By Keith Breen
Not long ago, liberal democracy was regarded by many as not just the best form of government, but the inevitable form of government. At the end of the Cold War, Francis Fukuyama famously called the end of history: democracy had won, everything else had failed.
In 2017, that view looks naive. New research warns that democracy’s fan base is shrinking, especially among younger people.
Falling out of love with democracy
In a paper published by Roberto Stefan Foa of the University of Melbourne and Yascha Mounk of Harvard shows that the proportion of people who support “having a strong leader who does not have to bother with parliament or elections” has risen across the world over the past 25 years, in many cases considerably.
Foa and Mounk’s research shows that millennials have become less attached to the importance of voting. In 1995, only 16% of 16 to 24-year-old Americans believed that democracy was a bad way to run the country. By 2011, that share had increased to 24%.
Another chart, based on the same research, shows a systematic decline in the percentage of people who think that it is essential to live in a democracy, depending on what decade they were born in.
People who think it is ‘essential to live in a country that is governed democratically’
It shows that those born in the 1930s believe in democracy much more than those born in the 1980s. Some 72% of those born in the 1930s in America think democracy is absolutely essential. So do 55% of the same cohort in the Netherlands.
But the millennial generation (those born since 1980) has grown much more indifferent. For example, only one in three Dutch millennials says the same; in the United States, that number is slightly lower, around 30%.
“Over the last three decades, trust in political institutions such as parliaments or the courts has precipitously declined across the established democracies of North America and Western Europe. So has voter turnout,” say the authors of the study.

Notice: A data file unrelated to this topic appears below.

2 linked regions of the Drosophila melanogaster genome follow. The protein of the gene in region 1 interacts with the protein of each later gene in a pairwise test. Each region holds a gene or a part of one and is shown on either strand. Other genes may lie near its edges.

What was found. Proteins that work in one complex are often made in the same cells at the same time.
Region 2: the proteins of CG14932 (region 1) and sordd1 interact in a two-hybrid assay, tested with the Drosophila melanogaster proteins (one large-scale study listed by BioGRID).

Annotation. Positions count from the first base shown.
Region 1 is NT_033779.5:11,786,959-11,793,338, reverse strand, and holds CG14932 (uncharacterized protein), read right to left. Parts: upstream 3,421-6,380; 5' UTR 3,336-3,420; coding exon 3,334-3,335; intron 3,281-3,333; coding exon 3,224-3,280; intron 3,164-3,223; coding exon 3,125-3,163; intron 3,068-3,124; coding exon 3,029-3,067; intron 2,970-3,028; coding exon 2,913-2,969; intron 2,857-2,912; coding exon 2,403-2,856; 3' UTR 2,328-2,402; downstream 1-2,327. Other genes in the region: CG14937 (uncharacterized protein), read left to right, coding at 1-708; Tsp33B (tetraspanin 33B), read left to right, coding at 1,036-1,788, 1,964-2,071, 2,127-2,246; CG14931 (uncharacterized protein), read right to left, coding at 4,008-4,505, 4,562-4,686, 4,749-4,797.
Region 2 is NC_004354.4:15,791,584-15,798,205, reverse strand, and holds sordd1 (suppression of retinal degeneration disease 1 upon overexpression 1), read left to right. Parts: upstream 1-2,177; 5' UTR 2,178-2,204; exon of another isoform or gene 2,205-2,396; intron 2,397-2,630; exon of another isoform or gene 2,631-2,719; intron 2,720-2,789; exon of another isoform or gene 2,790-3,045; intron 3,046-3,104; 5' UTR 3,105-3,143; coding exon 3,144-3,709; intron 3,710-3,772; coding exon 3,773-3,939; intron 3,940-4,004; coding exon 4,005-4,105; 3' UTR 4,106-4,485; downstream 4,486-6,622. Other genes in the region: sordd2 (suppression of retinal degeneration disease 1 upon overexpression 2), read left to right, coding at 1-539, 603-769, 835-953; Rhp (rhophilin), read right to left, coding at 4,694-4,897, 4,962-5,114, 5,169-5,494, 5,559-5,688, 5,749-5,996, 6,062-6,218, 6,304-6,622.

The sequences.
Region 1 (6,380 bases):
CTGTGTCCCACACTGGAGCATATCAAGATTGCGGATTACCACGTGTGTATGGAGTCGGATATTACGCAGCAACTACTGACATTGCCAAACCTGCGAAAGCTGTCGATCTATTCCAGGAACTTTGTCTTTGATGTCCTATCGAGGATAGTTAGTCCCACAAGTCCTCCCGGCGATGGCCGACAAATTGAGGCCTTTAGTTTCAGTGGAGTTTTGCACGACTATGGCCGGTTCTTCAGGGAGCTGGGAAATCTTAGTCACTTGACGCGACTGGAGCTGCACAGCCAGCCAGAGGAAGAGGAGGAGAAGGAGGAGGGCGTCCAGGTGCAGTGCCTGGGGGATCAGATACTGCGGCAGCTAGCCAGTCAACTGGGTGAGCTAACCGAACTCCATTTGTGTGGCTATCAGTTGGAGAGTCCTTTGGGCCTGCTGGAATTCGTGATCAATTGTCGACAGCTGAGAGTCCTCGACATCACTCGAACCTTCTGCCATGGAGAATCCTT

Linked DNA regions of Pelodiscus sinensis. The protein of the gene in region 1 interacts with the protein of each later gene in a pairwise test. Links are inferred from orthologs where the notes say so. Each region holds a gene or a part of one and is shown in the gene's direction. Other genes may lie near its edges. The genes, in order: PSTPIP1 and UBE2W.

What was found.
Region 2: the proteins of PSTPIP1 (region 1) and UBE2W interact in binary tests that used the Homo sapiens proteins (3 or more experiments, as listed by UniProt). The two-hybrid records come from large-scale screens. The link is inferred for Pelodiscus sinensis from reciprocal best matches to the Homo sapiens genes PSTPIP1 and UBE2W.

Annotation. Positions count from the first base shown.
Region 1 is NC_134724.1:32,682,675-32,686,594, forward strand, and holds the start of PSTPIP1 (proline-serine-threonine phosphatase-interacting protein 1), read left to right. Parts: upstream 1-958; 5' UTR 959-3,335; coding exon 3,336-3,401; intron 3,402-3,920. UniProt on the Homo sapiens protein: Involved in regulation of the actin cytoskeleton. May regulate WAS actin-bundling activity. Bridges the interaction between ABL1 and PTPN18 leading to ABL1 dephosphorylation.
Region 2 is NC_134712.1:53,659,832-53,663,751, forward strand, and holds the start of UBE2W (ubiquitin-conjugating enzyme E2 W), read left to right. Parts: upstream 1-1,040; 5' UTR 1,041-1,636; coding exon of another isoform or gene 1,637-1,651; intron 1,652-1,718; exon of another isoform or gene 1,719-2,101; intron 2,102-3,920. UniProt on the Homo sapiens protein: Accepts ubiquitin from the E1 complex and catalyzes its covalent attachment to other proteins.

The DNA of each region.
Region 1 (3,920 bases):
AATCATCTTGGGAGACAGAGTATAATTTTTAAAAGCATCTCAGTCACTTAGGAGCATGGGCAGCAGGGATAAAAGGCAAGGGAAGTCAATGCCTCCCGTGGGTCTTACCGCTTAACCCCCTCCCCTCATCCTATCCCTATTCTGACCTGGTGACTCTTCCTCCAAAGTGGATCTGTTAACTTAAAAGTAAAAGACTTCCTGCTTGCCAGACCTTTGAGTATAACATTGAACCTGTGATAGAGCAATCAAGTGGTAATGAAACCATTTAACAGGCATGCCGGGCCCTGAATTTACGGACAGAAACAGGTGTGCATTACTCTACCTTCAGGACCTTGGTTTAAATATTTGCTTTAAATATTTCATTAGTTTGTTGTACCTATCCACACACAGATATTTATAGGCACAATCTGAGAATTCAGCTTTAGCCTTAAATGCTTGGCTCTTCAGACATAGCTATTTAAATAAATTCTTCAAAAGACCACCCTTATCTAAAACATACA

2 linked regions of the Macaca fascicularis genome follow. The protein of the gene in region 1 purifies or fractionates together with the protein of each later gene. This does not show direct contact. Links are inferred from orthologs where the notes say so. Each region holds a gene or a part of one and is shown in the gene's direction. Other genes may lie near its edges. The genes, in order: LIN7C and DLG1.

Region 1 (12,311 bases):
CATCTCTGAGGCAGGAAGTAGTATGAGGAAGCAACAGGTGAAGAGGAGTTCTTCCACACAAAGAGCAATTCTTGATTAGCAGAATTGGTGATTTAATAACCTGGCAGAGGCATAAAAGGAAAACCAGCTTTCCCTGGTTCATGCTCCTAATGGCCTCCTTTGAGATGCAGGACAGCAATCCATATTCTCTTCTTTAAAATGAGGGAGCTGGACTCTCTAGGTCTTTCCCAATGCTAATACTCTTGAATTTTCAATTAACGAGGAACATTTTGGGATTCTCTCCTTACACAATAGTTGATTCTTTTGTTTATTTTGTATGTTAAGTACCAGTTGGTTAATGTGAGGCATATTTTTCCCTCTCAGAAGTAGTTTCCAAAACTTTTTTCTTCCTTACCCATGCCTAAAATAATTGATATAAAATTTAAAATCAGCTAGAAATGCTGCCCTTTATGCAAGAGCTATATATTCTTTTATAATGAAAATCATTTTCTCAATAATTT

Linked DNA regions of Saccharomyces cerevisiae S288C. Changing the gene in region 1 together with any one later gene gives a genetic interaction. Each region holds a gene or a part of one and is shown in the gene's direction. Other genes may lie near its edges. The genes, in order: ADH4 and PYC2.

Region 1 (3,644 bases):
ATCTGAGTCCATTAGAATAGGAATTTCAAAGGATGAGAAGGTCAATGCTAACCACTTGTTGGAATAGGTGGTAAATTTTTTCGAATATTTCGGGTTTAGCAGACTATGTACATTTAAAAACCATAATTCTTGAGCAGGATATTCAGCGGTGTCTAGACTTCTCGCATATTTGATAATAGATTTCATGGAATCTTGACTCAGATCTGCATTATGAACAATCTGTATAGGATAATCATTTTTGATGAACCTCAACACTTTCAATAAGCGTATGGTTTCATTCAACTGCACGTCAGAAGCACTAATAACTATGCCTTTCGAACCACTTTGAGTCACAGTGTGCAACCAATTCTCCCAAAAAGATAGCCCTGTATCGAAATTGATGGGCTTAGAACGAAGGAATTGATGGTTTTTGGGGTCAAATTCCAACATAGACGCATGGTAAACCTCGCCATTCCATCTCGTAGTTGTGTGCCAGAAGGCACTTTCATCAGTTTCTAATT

43% of older Americans do not think that the military should be allowed to take over when the government is incompetent or failing to do its job. Amongst younger people the figure is much lower at 19%.
Closing due to lack of interest?
There appears to be a growing lack of interest in politics amongst younger people which goes beyond the usual generational differences.
People’s interest in politics has traditionally grown as they get older, and while that is still happening, young people are starting from a much lower level of interest.
The generation gap between older and younger Americans between 1990 and 2010 has widened from 10 to 26 percentage points. Among European respondents, the gap between young and old more than tripled between 1990 and 2010, from 4 to 14 percentage points.
The report authors point out that the public dissatisfaction with democracy reflected in surveys across the US and Europe was also present in public surveys in countries such as Venezuela and Poland years before they faced seriouschallenges to established democratic norms.
Keith Breene is a Senior Writer at Formative Content and an experienced national journalist.
Featured image credits: Unsplash
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